The Sun was unimpressed, seeing this as a breakdown in the police handling of the situation.  But it transpired that the Chief Constable in that part of Britain had taken the view that it was the NF that needed monitoring by the police with a view to bringing charges against them for stirring up racial hatred.

Those CND demos in the early 80s


IMG_6241The start of the 80s saw some monster CND demonstrations in London. The 1981 demo, which I remember well, attracted at least 250,000 people and took five hours to snake through London to Hyde Park. As we approached the park, I could hear Michael Foot’s voice very clearly – the then Labour leader and veteran unilateralist.

Later, outside McDonalds on Charing Cross Road, some old biddy came up to me and said I was as bad as those Peace Pledge Union types in the 1930s who’d have left us defenceless in the face of Hitler, etc.

The reason for the big turnouts on these CND protests was mainly the election of Ronald Reagan, seen as a dangerous militarist by us lefties at the time. The world was dominated by the superpower struggle between the Soviet Union and the United States and it seemed to be hotting up. There were widespread concerns in the UK over the stationing of American nukes on British soil with Tony Benn calling for the closure of US military bases here.

 

London reacts to Maggie in 1979


London and the south east had a swing to the Tories in 1979 that was 50% higher than the rest of the country. The GLC was already in Tory hands under the leadership of Horace Cutler. He was looking forward to a close working relationship with Thatcher around issues that would eventually move in his direction: the development of Canary Wharf, sale of council houses, the Jubilee line and a third airport. Cutler also thought his party would support an Olympics bid for 1988.

The GLC had traditionally been heavily involved in the provision of social housing but Cutler handed over stock to local boroughs and pushed for council house sales ahead of Thatcher coming to power and in the teeth of opposition from Labour, the left and housing groups.

Cutler believed London had given the Tories a huge endorsement and looked forward to a “happy time”. Unfortunately for him, Londoners turned on Cutler’s Conservatives in 1981 after two years of recession and the GLC ended up with Labour in control and Ken Livingstone.

Livingstone was able to link up with other Labour held metropolitan authorities like Merseyside and South Yorkshire. These sprawling urban councils had swung to Labour in 1979, defying the Thatcherite wave. The prime minister got her revenge in 1986 when she abolished all these authorities including the GLC.

Here is a punk rant against Cutler’s GLC from The Members

 

 

The campaign to save the GLC


GLC
Campaigning to save the GLC

The whole saga around the Greater London Council in the early 80s doesn’t exactly cover Margaret Thatcher in glory. It’s arguably the worst example of her political centralising tendencies.

In 1977, the GLC had switched from Labour to Conservative control – under the flamboyant Sir Horace Cutler. Under him, many of the ideas that would become national Conservative policy after Thatcher’s victory in the 1979 General Election were tried out – in particular, the sale of council houses. Cutler also transformed Covent Garden from a fruit and veg market to a chic shopping experience that incidentally banned shops selling denim!

By 1981, Londoners were ready to bring Labour back and the party won under Andrew McIntosh. In a very daring and controversial move, Ken Livingstone representing the left of the London Labour Party then deposed McIntosh and was installed as the new leader of the GLC. This began several years of Livingstone taunting Thatcher over the rising level of unemployment and a very strident defence of minority rights. There was also a campaign around keeping London Underground fares down.

Thatcher detested the GLC and in 1986, she abolished it along with six other metropolitan county councils – Merseyside council for example. Even by the standards of the time, this was a shockingly partisan move – an attack on authorities that were all Labour controlled. Needless to say the official excuse was that bureaucracy was being trimmed. But I don’t think anybody bought that line.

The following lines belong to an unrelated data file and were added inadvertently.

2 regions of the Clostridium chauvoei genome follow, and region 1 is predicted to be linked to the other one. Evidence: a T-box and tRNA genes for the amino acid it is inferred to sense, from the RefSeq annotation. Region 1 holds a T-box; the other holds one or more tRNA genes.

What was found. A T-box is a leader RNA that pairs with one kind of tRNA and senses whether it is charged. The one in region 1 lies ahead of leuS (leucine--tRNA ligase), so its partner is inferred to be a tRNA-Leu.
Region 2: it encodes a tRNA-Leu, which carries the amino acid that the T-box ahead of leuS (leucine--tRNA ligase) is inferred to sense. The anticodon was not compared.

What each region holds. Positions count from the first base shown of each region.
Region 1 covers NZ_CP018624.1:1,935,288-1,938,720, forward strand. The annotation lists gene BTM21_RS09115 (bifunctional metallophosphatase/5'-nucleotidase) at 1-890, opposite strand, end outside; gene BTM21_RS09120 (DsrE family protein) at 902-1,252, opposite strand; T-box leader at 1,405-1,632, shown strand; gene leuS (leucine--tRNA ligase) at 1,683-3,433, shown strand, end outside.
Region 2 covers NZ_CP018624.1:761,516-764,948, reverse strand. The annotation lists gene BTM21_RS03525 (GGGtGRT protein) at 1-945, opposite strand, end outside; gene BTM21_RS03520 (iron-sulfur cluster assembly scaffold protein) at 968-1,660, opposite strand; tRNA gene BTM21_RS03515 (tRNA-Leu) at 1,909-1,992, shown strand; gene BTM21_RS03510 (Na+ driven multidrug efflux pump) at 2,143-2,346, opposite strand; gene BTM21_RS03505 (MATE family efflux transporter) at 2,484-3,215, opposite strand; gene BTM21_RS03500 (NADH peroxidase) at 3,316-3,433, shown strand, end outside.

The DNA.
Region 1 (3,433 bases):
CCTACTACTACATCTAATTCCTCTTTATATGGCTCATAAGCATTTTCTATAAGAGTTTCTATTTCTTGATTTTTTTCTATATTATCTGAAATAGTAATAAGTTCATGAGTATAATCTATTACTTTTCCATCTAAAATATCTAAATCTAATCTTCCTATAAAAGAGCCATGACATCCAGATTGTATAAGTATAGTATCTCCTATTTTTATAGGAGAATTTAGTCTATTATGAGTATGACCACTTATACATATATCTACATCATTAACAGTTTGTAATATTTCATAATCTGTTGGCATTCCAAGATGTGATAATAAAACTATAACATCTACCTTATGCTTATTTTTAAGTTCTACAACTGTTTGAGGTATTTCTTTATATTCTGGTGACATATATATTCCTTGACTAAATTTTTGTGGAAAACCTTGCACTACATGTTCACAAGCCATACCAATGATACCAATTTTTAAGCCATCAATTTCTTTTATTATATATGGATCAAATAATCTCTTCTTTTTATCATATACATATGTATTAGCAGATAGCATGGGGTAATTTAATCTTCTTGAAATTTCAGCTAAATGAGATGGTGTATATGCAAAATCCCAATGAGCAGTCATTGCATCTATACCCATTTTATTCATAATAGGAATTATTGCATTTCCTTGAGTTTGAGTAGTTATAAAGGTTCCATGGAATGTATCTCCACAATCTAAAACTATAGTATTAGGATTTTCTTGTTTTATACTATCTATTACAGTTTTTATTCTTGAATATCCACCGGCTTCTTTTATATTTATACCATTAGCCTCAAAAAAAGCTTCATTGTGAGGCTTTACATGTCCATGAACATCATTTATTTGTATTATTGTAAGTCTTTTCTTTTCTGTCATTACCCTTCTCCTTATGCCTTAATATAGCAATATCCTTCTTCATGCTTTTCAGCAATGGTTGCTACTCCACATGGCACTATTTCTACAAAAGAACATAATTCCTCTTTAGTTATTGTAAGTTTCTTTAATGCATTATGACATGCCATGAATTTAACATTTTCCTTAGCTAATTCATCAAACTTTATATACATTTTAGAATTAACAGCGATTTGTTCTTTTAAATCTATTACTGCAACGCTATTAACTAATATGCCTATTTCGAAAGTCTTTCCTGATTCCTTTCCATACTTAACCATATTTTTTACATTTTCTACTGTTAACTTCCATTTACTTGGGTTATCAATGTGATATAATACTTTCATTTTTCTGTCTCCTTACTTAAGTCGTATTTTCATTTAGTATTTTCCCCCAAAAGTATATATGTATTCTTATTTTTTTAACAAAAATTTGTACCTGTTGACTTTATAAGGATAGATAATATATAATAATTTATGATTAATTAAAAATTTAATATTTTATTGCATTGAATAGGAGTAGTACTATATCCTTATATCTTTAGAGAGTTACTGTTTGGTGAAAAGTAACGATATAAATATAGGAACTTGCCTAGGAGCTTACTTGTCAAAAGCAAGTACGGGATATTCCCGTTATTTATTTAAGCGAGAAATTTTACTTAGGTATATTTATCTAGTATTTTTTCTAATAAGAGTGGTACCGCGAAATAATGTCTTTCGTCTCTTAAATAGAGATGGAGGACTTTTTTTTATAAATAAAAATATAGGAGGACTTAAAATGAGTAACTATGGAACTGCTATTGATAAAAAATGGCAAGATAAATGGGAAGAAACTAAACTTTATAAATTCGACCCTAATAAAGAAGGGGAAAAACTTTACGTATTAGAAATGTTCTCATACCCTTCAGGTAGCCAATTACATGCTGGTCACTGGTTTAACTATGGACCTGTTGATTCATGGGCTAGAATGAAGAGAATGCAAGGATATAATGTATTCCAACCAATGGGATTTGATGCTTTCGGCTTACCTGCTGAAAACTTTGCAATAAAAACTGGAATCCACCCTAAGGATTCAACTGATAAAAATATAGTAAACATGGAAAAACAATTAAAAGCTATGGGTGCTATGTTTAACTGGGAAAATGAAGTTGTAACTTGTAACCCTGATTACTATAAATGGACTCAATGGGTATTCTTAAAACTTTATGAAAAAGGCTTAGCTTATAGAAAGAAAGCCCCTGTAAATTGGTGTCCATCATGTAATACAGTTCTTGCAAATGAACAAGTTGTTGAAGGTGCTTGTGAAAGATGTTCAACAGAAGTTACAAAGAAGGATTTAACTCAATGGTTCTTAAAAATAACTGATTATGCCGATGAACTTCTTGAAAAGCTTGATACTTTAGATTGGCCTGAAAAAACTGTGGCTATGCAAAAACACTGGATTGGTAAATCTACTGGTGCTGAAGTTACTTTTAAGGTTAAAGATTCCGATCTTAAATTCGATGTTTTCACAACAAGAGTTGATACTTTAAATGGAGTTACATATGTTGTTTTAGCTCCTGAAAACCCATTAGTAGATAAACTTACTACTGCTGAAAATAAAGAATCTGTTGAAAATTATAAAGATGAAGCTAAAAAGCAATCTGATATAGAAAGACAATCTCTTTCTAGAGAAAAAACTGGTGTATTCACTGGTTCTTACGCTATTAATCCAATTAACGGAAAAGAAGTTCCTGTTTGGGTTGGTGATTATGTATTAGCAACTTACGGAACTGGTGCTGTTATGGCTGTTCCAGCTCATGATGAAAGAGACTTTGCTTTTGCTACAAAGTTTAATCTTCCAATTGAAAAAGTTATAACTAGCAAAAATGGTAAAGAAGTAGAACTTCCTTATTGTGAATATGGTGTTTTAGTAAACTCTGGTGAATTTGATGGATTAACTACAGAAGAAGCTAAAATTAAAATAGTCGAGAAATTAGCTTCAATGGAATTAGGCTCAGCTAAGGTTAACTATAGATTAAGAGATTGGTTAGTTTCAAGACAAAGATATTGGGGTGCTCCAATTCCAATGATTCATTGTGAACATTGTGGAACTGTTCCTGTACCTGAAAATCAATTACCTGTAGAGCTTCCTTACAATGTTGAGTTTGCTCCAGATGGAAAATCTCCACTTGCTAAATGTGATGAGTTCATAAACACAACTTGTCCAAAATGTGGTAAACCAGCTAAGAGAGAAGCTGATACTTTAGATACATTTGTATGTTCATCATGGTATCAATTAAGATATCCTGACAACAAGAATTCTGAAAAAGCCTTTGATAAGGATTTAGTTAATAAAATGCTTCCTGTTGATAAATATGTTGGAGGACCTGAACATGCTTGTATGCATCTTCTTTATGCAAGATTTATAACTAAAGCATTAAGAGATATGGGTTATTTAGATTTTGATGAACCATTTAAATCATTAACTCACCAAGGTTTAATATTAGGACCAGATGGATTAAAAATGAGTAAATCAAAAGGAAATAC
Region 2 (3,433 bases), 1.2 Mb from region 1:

Ken Livingstone and detention camps for political dissenters


Back in 1983, Thatcher went to the country for a fresh electoral mandate after a rocky first term as prime-minister. From 1979 to 1981, unemployment had skyrocketed and large parts of the manufacturing sector had collapsed. The summer of ’81 saw riots and interest rates were fearsomely high. But electoral salvation came in 1982 when Argentina invaded the Falkland Islands giving Thatcher a huge boost in the polls.

So what was going to happen if the Tories got back in? The leader of the Greater London Council (GLC) Ken Livingstone was interviewed by the New Musical Express a few weeks before the general election and he believed political activists could be rounded up and detained. This was by no means an isolated opinion. Many on the left took the view that democracy was being eroded, power was being centralised, the unions emasculated, local councils abolished and the police and courts being used in a more politically explicit manner.

Ken said he thought camps could be established to hold anti-government activists. The memory of internment in Northern Ireland during the 1970s ‘Troubles’ and use of jury free Diplock courts undoubtedly contributed to this fear among many socialists. There had also been the threat of tougher anti-crime measures after the 1981 riots, which Ken references in the article. However, Thatcher was not about to establish a fascist dictatorship.

Ken sees detention camps ahead
Ken sees detention camps ahead
Ken Livingstone interviewed
Ken Livingstone interviewed

Fine dining in the BT Tower


The BT Tower near Goodge Street in London has to be one of the most neglected and overlooked monuments in the city – an unloved relic of the 1960s. And yet I think it’s fantastic. Really iconic, bold and in your face. It was built at a time of huge forward looking confidence – how that would all change in the 1970s!

Originally called the Post Office Tower, it had a restaurant at the top – and I’ve recently found an advert for it in an old bookshop in Portugal, of all places. This is from about 1970 – because in 1971, the IRA put a bomb in the restaurant and the public was no longer able to go up there. And it’s been closed pretty much ever since.

A friend has been to the old restaurant for a private function and they can still make the top of the building rotate. Back in the 60s, you dined while watched London revolve below. The machinery is now a bit cranky and he said the whole floor shook as it got going – but why on earth don’t they re-open this again?

I know this falls outside the time limit of this blog but I do break the rules for a picture as good as this.